Aga Khan Award for Architecture Ceremony, Samarkand

His Highness the Aga Khan addressing the audience at the Fifth Aga Khan Award for Architecture Ceremony in Samarkand's historic Registan Square. AKDN / Gary Otte

Your Excellency the Governor Pulat Majidovich,
Your Excellencies,
Honourable Ministers,
Distinguished guests,

It is with delight and appreciation that I open in the city of Samarkand, this fifth prize giving ceremony of the Aga Khan Award for Architecture. To be able to join with all of you to celebrate architectural excellence in this magnificent setting, a setting of unrivalled importance to the history of architecture in the Muslim world, is the realisation -- for me -- of a long cherished hope for the Award and its mission.

Your Excellency, you yourself, the government of Uzbekistan, its Ministers, their staff, Mayor Nasirov and his colleagues, Mr Ashrafi, President of the Uzbek Union of Architects and the people of Samarkand have all provided us with extraordinary assistance in welcoming this prize giving ceremony. I want to thank you all most sincerely for this welcome and for your warm understanding throughout the preparations. I would also like to express my gratitude to you and to all our distinguished guests for your presence here this evening and for the efforts you have made to make this journey to Samarkand.

Three years ago, at the fourth Award ceremony in Cairo, I expressed the hope that we might one day bring the Award into a dialogue with those who design and create the buildings and cities in this incomparable region of the Islamic world. With all your help, we have made that hoped-for journey into a reality far sooner than any of us might have dreamed possible.

For thousands of years Samarkand has been a destination for those who journey with ideas and artefacts. At this time of astonishing change this city has made it clear that it is again ready to host debate and consider the diversity of ideas and values present in any dialogue about contemporary building. We, in turn, are ready to learn from you invigorated by the stimulus that your city provides.

In legend and in reality Samarkand is a source of inspiration to those who love good buildings and great cities. Your city has given to all the world the remarkable legacy of the Timurid expansion. The two generations of inspired building by Timur and his grandson, Ulugh Beg, have shown us how determined patronage and the skills of different schools and practice can be brought together to create great architecture. One amongst many of the rewards for us today of these buildings is their use of colour -- a use not confined to the grand structures alone but seen also in the tombs of humble warriors. Samarkand also carries with it a lasting role as the source from which East and West alike drew objects and ideas of quality. We stand again at a new threshold when this same role can again be taken by your city.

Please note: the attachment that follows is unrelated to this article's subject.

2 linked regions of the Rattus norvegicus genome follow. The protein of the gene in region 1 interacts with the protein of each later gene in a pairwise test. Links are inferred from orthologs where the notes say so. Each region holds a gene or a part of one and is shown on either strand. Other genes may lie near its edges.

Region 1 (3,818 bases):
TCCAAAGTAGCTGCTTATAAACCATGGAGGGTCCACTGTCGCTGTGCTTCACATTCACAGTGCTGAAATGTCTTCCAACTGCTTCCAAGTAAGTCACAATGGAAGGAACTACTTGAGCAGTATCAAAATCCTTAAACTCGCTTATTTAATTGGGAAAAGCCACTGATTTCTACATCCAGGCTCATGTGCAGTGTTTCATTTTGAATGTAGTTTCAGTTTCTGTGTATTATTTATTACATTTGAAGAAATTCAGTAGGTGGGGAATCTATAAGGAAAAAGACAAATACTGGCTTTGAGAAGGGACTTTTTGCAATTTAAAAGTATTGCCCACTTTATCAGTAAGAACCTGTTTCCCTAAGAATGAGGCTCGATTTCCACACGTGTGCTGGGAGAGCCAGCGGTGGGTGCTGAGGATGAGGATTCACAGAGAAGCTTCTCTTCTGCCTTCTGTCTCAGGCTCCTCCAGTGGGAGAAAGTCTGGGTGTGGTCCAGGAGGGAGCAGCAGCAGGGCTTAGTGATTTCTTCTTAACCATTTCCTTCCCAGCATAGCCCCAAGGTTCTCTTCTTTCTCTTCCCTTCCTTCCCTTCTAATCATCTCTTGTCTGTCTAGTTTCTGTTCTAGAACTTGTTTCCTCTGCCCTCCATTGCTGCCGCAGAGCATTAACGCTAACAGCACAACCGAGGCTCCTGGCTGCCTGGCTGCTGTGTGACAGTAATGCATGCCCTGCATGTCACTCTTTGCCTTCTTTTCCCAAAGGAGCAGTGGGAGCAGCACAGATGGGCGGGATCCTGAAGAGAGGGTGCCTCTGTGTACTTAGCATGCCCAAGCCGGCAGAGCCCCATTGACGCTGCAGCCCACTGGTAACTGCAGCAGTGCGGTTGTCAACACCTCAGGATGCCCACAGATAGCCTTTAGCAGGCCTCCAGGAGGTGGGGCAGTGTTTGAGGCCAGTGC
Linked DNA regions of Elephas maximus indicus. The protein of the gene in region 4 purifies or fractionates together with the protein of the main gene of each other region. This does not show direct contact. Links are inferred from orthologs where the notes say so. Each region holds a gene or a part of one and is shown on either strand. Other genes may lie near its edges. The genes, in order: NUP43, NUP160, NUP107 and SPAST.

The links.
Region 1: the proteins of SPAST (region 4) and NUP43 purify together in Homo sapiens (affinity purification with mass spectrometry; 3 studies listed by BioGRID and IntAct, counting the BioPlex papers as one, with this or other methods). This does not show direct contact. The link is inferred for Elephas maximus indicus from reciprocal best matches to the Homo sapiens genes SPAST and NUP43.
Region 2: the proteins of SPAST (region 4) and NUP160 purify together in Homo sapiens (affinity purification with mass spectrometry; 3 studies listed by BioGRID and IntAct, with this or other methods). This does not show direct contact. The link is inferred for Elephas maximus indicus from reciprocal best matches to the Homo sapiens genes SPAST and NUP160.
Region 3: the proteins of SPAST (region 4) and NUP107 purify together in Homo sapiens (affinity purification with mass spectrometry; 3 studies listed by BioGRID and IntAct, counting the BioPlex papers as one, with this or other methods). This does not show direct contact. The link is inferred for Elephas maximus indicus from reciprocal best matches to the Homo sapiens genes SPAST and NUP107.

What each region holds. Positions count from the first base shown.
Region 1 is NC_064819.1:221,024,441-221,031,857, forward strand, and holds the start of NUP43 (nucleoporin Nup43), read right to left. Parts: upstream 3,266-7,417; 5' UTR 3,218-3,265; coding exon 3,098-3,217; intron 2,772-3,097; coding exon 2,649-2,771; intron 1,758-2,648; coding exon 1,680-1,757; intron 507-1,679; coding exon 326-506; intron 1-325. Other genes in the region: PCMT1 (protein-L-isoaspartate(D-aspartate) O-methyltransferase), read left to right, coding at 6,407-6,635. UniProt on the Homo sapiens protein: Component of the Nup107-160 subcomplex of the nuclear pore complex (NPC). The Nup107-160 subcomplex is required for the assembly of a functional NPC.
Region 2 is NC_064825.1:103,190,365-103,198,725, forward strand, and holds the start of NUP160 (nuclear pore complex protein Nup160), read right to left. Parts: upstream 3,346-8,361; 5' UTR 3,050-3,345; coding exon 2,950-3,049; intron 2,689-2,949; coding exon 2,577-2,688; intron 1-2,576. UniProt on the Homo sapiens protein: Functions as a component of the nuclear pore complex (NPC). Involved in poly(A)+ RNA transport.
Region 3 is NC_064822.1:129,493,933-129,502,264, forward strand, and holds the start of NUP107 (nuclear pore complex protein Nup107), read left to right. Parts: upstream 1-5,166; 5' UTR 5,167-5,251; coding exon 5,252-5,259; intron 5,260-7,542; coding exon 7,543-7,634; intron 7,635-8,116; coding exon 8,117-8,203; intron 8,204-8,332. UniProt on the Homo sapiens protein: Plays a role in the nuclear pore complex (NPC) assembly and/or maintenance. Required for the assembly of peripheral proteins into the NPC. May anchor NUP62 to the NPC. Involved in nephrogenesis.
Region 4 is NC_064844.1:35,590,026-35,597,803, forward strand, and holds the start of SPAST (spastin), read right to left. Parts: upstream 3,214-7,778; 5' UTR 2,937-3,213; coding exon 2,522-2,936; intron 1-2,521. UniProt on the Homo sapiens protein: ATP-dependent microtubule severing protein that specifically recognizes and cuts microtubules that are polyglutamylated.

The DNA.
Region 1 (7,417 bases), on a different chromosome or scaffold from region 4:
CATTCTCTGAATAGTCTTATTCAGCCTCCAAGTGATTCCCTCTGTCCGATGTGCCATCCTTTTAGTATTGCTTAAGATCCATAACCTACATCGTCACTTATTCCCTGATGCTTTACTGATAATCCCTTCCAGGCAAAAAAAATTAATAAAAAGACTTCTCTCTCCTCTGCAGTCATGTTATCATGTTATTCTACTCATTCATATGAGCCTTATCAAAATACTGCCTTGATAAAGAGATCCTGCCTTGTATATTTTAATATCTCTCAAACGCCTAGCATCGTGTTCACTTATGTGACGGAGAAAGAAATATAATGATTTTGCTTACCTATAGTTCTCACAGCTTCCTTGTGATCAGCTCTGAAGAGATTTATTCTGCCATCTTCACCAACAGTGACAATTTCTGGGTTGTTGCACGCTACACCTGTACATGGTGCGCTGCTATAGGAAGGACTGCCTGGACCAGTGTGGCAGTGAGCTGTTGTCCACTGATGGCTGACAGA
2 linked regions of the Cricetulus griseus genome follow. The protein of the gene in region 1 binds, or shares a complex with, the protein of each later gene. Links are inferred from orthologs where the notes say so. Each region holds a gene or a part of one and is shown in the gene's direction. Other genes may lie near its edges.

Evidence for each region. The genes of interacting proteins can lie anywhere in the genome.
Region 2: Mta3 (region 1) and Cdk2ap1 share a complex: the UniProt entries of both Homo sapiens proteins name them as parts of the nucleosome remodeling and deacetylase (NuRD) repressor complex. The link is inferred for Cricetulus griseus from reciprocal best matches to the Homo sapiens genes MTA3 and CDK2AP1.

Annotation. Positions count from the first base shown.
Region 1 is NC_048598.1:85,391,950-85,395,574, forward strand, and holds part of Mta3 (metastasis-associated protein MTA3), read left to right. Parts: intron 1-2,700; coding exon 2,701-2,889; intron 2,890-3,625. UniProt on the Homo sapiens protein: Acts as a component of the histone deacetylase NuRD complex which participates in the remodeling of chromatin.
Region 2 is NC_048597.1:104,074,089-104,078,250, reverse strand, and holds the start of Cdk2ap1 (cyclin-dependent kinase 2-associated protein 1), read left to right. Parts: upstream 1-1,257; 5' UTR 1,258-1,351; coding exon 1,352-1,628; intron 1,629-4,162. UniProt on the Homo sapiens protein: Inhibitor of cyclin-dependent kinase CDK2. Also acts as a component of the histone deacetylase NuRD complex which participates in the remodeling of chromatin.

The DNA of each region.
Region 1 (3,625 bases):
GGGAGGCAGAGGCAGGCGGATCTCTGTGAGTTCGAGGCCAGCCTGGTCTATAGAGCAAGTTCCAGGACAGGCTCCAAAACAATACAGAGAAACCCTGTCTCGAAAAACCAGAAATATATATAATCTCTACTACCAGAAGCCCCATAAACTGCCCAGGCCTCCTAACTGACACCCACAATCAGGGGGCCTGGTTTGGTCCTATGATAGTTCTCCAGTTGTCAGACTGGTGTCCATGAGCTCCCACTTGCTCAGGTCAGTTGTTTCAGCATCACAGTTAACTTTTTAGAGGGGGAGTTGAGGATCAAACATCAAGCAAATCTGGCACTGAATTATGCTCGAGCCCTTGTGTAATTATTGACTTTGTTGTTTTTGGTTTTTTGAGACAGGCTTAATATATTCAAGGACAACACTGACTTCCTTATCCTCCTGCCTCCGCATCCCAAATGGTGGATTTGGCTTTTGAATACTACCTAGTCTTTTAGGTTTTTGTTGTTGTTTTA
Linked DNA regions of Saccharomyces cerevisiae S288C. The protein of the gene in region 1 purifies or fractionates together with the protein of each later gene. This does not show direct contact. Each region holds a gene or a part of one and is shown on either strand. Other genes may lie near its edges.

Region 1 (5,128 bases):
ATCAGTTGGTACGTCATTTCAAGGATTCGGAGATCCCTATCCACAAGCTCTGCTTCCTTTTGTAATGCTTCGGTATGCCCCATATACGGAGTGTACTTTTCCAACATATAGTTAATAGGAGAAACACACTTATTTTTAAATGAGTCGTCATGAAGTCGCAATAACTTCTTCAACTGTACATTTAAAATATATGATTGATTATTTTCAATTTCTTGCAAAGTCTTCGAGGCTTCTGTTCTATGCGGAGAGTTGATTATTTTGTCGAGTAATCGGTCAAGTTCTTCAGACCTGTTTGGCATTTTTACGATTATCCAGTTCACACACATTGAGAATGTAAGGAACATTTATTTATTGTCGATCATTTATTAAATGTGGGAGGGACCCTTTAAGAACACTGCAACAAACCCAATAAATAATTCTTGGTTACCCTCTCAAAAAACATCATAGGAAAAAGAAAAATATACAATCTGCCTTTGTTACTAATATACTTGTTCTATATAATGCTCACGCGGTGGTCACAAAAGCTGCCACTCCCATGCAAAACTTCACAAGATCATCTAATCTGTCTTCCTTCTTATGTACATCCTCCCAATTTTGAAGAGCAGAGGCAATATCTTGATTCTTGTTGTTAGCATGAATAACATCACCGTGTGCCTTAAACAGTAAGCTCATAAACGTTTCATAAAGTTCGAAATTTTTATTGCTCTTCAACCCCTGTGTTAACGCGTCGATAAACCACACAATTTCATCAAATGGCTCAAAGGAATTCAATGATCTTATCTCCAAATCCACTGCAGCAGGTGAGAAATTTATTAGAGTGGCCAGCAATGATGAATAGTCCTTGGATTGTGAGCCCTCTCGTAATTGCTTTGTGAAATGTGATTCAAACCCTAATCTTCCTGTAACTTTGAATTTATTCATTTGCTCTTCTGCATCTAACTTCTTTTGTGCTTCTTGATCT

We have made this journey to celebrate -- and understand -- nine buildings and places of outstanding quality. We have also come together to continue an inquiry and debate that will, I hope, strengthen our skills in the making of architecture and cities.

Our journey began fifteen years ago with the establishment of the Award for Architecture as a means to address the concerns and questions of those who build for Muslim societies. These concerns were -- and still are -- about the ways in which the profound humanistic tradition of Islam can inform the design and building task. They were about the finding of apt, modest and inspiring solutions in that task. They were about the need for sensible and unconstrained debate on the merits of diverse solutions. And they were -- and are with even greater imperative today -- about the ways in which an approach, learned through the making of architecture, can be gainfully applied to other realms of culture and human exchange.

We chose to focus our attention on these issues by establishing the Award and asking that it identify exemplary buildings and places made, or re-made, today to serve a Muslim community. We did so to demonstrate that a built environment of high quality can be achieved. We did so to give scrutiny and discussion to the reasons and factors that explain such a quality, that is, to help us all understand how good buildings and places can be achieved. And we did so to show that hope is not false, that excellence can be achieved and that we need not succumb to despair even in the face of huge difficulties.